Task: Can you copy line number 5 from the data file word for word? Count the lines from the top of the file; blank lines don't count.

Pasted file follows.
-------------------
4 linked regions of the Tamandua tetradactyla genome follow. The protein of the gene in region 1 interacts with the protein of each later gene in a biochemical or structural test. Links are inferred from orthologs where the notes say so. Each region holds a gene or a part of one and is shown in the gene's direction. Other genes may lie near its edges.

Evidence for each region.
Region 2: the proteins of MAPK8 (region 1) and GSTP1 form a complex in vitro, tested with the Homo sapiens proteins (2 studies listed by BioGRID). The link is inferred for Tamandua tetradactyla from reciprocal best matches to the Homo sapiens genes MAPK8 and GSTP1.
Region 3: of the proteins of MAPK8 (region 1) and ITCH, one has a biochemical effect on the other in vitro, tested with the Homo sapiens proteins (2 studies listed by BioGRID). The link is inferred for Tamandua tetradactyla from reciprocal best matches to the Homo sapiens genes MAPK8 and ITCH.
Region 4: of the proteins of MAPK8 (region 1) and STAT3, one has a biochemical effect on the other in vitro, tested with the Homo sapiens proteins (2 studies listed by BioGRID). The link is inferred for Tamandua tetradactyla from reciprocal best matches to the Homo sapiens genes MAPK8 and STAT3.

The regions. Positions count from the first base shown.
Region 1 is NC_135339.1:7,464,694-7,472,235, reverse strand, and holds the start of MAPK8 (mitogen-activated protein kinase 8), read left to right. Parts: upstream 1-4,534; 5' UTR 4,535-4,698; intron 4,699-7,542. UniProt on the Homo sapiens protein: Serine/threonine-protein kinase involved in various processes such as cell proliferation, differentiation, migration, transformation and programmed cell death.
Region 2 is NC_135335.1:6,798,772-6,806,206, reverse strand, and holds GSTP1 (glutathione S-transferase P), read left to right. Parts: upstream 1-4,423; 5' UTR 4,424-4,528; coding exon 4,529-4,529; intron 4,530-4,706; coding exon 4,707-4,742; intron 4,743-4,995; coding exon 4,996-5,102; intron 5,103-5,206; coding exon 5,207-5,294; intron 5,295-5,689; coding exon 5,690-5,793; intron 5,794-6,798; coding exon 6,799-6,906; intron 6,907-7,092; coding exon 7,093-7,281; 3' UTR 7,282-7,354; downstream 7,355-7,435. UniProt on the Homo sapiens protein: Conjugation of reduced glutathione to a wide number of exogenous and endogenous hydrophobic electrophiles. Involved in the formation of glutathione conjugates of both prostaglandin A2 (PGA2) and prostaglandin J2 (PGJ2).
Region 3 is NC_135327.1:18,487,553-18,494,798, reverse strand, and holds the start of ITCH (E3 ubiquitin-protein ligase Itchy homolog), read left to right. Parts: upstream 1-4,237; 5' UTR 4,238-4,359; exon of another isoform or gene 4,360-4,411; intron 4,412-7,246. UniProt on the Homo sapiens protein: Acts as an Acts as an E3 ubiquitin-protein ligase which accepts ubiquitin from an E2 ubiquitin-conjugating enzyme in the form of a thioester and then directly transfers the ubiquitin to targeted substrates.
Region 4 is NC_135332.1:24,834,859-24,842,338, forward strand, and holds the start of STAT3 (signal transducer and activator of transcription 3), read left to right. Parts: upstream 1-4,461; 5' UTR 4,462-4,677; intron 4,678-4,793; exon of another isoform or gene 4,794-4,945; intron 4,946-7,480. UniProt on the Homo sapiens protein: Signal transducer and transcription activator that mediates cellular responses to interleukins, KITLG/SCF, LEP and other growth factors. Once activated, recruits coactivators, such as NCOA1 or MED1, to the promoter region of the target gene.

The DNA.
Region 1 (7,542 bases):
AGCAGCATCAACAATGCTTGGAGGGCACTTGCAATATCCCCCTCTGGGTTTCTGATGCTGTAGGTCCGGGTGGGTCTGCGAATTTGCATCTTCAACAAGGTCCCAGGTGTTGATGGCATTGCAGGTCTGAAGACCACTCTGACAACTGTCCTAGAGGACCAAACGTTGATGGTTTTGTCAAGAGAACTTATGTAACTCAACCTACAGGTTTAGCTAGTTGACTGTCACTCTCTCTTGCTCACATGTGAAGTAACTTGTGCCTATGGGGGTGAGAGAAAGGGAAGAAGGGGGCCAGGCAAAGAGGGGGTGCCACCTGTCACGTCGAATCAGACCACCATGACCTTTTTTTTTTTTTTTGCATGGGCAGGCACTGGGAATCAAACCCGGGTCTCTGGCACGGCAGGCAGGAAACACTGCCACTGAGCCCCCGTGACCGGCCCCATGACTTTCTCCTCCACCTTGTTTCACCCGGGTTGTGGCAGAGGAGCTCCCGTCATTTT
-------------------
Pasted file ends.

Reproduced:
Region 4: of the proteins of MAPK8 (region 1) and STAT3, one has a biochemical effect on the other in vitro, tested with the Homo sapiens proteins (2 studies listed by BioGRID). The link is inferred for Tamandua tetradactyla from reciprocal best matches to the Homo sapiens genes MAPK8 and STAT3.